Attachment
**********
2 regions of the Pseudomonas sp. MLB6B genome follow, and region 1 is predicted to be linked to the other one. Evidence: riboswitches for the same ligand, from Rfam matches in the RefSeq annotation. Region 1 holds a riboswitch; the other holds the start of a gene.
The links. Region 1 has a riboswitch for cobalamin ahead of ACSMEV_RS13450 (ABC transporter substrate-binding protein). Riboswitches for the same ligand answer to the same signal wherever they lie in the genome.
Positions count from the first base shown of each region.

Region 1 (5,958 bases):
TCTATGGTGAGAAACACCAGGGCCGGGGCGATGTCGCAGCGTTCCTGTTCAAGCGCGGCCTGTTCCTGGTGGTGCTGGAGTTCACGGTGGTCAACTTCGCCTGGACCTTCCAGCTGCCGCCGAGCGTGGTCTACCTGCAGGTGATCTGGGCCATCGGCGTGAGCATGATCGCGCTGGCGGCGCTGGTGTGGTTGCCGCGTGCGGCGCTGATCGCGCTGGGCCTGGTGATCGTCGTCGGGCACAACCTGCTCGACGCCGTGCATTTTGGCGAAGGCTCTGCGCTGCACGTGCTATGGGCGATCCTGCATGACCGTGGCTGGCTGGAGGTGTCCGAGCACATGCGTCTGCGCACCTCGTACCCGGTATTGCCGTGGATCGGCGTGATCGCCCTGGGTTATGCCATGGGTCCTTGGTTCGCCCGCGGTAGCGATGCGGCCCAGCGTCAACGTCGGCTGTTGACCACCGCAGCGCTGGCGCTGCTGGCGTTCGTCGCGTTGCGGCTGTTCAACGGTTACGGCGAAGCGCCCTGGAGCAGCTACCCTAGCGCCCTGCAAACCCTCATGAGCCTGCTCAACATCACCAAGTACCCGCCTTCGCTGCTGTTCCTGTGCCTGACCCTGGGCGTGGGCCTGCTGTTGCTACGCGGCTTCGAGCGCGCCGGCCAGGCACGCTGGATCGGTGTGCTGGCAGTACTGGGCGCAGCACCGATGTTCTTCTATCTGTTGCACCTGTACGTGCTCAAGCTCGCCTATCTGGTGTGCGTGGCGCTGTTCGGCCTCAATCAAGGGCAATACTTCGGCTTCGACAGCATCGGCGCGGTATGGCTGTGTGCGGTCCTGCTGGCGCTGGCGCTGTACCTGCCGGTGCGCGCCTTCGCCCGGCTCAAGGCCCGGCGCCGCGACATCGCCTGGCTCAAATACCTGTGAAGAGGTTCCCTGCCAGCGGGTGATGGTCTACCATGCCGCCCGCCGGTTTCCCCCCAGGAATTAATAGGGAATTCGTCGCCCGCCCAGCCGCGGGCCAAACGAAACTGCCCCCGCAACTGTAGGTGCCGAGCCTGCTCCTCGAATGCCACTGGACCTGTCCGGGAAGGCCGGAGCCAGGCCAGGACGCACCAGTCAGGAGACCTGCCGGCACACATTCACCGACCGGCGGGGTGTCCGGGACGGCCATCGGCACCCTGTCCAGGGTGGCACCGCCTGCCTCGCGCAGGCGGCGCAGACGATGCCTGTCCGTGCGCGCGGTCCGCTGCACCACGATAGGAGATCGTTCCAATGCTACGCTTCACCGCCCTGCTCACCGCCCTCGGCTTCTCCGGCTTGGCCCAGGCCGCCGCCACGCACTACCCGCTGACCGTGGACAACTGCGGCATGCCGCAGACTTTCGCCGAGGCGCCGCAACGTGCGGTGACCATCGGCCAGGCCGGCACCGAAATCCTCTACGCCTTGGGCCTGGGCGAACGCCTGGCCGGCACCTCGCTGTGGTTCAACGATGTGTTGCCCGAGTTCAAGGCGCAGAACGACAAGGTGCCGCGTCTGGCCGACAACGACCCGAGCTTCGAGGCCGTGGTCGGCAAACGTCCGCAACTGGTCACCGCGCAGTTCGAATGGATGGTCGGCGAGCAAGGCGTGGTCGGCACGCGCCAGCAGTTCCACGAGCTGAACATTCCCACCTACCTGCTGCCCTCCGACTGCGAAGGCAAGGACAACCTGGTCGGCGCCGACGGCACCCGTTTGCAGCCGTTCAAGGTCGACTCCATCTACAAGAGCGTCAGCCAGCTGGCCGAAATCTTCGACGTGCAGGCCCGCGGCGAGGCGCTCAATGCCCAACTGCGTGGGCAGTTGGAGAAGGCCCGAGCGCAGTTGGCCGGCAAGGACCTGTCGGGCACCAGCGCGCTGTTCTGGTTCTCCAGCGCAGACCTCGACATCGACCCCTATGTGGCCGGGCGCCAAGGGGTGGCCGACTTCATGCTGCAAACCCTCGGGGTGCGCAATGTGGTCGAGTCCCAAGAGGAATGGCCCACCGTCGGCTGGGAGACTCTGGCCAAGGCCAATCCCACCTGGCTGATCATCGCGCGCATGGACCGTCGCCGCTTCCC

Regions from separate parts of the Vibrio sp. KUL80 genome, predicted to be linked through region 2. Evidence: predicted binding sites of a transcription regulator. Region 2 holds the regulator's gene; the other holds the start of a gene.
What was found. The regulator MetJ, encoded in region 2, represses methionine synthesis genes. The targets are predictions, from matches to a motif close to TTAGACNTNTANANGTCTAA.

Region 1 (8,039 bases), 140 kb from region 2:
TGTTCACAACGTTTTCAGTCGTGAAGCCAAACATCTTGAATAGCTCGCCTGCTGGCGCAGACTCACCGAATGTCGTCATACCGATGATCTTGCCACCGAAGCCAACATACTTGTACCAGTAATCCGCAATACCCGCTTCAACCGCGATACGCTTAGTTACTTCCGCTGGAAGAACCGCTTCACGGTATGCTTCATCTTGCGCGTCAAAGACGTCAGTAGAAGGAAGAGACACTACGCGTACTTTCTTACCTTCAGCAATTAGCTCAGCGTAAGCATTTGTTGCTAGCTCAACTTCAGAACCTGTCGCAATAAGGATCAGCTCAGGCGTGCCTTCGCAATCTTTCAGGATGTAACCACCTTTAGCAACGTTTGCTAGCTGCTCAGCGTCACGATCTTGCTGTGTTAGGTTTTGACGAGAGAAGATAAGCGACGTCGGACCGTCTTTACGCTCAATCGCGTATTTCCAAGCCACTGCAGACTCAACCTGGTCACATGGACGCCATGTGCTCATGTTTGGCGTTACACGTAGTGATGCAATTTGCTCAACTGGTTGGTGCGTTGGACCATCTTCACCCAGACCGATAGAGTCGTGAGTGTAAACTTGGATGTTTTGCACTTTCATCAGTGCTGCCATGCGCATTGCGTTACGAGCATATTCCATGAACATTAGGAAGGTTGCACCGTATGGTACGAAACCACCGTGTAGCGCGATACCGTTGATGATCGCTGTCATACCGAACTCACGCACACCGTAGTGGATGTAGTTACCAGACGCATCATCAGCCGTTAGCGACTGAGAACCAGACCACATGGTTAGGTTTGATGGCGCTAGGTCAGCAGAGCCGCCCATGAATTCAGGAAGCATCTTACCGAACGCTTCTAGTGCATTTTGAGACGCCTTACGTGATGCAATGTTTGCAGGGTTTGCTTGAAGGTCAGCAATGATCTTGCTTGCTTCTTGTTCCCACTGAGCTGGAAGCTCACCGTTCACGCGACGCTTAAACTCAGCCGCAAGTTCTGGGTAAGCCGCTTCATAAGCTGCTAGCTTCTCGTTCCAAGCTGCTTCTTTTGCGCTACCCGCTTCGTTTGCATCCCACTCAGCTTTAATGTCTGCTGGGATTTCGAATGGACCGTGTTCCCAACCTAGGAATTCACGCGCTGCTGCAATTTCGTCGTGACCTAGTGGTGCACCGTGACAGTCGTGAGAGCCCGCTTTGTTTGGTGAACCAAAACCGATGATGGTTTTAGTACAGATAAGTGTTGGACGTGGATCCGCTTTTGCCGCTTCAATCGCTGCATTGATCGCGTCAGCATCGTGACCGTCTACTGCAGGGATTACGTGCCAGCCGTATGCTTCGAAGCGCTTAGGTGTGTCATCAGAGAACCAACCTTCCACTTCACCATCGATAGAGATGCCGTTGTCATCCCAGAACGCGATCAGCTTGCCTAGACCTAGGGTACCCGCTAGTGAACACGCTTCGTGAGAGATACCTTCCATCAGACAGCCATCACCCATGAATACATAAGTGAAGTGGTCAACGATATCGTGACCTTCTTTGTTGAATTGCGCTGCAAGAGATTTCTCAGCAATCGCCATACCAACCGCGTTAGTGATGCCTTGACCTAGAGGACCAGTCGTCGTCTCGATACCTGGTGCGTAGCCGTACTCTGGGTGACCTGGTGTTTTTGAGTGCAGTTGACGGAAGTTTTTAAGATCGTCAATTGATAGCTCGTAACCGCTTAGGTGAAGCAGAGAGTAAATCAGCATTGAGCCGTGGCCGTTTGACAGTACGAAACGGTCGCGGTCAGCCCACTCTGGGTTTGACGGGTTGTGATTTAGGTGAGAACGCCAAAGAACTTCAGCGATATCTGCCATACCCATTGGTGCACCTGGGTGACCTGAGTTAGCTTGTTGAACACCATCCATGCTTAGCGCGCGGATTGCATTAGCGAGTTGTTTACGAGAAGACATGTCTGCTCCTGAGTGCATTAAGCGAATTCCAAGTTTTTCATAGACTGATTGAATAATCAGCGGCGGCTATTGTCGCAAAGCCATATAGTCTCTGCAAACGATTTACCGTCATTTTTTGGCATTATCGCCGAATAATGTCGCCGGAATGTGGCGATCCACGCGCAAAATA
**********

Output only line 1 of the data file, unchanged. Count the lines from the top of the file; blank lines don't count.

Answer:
2 regions of the Pseudomonas sp. MLB6B genome follow, and region 1 is predicted to be linked to the other one. Evidence: riboswitches for the same ligand, from Rfam matches in the RefSeq annotation. Region 1 holds a riboswitch; the other holds the start of a gene.